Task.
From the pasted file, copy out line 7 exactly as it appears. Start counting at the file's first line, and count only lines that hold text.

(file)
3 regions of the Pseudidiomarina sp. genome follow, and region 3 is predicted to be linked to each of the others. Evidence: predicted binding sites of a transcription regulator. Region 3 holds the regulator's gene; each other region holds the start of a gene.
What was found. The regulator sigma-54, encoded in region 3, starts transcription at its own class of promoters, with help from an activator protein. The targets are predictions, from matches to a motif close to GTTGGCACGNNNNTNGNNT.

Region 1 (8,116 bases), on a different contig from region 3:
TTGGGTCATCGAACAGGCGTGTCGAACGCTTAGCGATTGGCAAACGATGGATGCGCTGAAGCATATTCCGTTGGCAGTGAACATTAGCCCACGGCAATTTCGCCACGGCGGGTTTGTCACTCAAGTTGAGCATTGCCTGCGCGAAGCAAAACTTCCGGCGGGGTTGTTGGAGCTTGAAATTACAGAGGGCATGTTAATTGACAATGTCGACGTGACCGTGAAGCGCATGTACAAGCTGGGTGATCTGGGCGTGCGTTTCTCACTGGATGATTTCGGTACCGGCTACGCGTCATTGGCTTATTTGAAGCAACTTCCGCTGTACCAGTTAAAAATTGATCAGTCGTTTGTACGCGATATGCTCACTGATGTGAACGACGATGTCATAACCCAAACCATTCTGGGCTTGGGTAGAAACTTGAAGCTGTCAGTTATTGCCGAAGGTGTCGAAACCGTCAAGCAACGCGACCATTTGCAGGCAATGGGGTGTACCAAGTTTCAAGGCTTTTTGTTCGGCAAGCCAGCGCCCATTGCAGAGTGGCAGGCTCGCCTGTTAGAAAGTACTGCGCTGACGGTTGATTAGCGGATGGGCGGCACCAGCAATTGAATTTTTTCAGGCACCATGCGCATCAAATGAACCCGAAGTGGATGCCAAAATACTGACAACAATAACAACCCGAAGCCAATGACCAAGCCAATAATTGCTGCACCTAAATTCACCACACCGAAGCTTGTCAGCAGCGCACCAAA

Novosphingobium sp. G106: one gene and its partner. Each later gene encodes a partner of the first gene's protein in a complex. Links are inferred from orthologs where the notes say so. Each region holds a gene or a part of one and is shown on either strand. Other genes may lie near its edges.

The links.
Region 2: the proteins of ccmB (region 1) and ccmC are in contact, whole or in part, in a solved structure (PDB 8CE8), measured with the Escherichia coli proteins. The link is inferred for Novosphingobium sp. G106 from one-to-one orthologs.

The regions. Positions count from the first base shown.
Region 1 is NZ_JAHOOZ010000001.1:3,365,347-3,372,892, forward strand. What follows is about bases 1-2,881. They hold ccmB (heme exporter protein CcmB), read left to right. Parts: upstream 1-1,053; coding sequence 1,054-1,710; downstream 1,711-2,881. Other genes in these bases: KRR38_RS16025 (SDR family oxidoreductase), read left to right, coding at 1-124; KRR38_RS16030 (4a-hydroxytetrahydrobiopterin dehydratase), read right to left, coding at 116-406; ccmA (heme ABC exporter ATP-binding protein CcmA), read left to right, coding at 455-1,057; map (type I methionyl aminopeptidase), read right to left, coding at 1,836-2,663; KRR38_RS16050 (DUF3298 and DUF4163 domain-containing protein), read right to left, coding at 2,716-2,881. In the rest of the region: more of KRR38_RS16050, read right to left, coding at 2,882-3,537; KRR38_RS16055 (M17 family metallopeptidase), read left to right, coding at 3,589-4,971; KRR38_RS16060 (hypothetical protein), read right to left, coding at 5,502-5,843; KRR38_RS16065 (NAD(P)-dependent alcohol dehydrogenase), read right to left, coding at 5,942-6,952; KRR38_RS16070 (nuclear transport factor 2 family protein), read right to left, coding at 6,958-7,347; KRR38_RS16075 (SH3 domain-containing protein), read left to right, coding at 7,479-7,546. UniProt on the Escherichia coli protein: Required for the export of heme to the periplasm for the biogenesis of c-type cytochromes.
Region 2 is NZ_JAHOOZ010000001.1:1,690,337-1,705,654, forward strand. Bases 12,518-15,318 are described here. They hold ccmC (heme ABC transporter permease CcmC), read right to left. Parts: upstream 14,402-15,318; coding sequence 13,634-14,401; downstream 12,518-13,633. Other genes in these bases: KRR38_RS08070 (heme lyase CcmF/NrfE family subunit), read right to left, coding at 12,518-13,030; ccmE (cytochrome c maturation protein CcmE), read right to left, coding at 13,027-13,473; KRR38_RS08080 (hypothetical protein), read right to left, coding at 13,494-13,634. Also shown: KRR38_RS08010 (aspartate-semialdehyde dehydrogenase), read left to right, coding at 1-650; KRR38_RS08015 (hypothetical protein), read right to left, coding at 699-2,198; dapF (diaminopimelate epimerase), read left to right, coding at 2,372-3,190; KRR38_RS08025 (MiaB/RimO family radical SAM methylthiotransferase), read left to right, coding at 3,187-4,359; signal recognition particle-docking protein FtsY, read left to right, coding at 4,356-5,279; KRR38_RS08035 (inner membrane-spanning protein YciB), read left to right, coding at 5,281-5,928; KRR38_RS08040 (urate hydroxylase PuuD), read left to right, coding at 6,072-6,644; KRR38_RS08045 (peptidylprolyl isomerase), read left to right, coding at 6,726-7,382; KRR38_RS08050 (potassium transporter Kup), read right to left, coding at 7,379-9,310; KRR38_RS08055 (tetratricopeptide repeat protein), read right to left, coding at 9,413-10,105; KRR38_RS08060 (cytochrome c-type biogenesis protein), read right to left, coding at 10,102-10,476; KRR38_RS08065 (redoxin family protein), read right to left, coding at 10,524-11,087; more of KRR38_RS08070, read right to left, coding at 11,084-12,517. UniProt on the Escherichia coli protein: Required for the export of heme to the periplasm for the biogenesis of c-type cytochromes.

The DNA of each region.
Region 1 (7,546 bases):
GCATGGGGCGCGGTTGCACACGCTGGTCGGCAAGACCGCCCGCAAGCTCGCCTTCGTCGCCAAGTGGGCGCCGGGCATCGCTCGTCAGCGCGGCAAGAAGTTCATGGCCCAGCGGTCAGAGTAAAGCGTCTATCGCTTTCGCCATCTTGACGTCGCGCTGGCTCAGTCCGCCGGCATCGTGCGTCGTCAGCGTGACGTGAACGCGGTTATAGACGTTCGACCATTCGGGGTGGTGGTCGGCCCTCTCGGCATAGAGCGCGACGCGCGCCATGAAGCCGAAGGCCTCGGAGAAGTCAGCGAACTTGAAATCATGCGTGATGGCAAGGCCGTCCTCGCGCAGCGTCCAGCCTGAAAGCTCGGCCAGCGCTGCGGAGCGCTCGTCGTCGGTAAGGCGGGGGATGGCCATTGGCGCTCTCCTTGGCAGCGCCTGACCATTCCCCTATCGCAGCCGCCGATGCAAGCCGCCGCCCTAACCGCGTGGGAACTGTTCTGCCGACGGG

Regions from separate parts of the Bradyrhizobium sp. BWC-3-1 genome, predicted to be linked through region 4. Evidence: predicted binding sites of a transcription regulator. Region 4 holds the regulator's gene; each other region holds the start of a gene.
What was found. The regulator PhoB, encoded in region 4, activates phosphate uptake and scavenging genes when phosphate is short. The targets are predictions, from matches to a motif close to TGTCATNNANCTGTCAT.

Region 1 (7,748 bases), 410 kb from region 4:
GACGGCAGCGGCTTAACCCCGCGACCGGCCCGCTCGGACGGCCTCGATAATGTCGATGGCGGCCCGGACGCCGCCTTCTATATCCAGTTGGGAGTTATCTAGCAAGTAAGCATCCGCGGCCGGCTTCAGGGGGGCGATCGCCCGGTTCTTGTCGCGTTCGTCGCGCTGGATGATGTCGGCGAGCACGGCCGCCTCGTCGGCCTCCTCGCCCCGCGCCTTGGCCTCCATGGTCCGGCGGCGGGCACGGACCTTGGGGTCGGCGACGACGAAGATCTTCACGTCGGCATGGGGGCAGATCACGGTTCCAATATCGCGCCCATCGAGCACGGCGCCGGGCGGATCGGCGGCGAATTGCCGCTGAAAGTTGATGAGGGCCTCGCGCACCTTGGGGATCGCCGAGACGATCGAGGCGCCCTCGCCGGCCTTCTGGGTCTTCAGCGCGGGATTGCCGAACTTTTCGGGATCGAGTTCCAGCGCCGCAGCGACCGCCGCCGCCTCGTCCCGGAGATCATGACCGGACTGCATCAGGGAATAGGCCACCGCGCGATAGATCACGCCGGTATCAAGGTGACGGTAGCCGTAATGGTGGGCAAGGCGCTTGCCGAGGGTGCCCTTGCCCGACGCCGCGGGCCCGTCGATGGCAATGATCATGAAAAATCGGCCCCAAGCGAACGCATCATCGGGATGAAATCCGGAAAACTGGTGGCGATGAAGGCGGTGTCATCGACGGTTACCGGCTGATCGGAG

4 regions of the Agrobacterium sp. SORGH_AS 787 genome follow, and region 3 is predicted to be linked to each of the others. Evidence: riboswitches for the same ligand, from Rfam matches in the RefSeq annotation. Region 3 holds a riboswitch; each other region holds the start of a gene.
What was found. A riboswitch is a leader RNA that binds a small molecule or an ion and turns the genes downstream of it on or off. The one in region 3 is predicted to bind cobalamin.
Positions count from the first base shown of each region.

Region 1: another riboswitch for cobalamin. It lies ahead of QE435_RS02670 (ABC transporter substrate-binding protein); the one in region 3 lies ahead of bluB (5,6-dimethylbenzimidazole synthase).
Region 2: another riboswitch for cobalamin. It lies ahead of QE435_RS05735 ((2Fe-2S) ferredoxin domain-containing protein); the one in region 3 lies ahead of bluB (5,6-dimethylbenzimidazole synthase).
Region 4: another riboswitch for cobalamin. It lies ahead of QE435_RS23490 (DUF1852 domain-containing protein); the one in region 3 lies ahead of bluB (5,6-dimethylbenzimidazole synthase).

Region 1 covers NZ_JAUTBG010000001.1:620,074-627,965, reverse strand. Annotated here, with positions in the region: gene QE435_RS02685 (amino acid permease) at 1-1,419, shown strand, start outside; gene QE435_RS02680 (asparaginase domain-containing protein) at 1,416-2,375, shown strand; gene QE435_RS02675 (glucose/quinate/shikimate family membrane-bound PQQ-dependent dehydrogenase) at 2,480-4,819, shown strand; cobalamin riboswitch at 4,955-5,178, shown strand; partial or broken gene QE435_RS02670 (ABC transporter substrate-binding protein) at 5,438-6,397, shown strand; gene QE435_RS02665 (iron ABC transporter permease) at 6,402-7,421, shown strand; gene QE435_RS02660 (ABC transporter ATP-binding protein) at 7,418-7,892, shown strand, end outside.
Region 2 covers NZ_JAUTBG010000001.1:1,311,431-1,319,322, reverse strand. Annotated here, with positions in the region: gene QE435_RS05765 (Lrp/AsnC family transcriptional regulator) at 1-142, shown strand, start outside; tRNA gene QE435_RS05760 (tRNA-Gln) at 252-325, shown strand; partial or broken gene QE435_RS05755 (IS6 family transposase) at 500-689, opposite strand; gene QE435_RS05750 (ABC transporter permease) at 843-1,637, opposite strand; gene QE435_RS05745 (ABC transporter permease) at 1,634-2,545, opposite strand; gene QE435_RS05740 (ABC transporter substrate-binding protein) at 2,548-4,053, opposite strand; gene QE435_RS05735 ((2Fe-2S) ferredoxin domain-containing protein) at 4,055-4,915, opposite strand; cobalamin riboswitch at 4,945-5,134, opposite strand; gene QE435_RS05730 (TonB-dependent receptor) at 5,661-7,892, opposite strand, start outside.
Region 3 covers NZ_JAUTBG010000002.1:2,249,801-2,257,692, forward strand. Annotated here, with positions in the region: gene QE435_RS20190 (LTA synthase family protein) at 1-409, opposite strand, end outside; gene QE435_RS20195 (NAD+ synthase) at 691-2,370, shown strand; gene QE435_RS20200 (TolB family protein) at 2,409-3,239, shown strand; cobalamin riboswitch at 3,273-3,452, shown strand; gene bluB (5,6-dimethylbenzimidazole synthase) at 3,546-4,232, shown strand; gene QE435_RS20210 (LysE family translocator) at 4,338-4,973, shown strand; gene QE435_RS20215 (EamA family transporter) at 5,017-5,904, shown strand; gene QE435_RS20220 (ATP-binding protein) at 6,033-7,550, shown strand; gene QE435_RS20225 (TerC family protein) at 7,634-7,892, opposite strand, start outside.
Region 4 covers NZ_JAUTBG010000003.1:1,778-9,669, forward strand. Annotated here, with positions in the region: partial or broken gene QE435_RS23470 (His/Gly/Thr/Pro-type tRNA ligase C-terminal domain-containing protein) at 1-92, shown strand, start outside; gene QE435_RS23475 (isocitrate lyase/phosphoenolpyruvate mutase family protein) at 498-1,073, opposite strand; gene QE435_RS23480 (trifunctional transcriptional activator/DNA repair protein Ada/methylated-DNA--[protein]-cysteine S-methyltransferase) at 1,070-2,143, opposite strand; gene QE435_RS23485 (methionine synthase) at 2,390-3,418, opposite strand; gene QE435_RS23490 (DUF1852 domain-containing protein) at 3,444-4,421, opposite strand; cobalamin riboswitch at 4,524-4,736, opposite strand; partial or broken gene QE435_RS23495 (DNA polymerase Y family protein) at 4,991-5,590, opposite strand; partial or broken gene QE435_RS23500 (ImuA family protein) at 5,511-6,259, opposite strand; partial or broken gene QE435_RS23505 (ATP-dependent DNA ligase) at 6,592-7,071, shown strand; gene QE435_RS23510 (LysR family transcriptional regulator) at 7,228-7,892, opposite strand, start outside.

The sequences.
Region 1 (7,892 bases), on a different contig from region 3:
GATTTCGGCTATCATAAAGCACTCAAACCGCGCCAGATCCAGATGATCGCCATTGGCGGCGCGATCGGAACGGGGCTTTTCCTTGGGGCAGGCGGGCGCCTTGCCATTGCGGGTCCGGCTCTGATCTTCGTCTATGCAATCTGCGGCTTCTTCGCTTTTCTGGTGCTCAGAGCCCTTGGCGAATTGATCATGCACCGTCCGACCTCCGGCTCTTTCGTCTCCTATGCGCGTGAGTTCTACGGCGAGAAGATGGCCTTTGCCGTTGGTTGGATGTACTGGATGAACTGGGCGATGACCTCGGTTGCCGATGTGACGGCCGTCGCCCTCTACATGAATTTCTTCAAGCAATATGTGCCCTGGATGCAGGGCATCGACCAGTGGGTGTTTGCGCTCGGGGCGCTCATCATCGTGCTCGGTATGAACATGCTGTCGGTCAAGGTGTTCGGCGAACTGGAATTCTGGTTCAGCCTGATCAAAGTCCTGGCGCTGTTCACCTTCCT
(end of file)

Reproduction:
Region 2: the proteins of ccmB (region 1) and ccmC are in contact, whole or in part, in a solved structure (PDB 8CE8), measured with the Escherichia coli proteins. The link is inferred for Novosphingobium sp. G106 from one-to-one orthologs.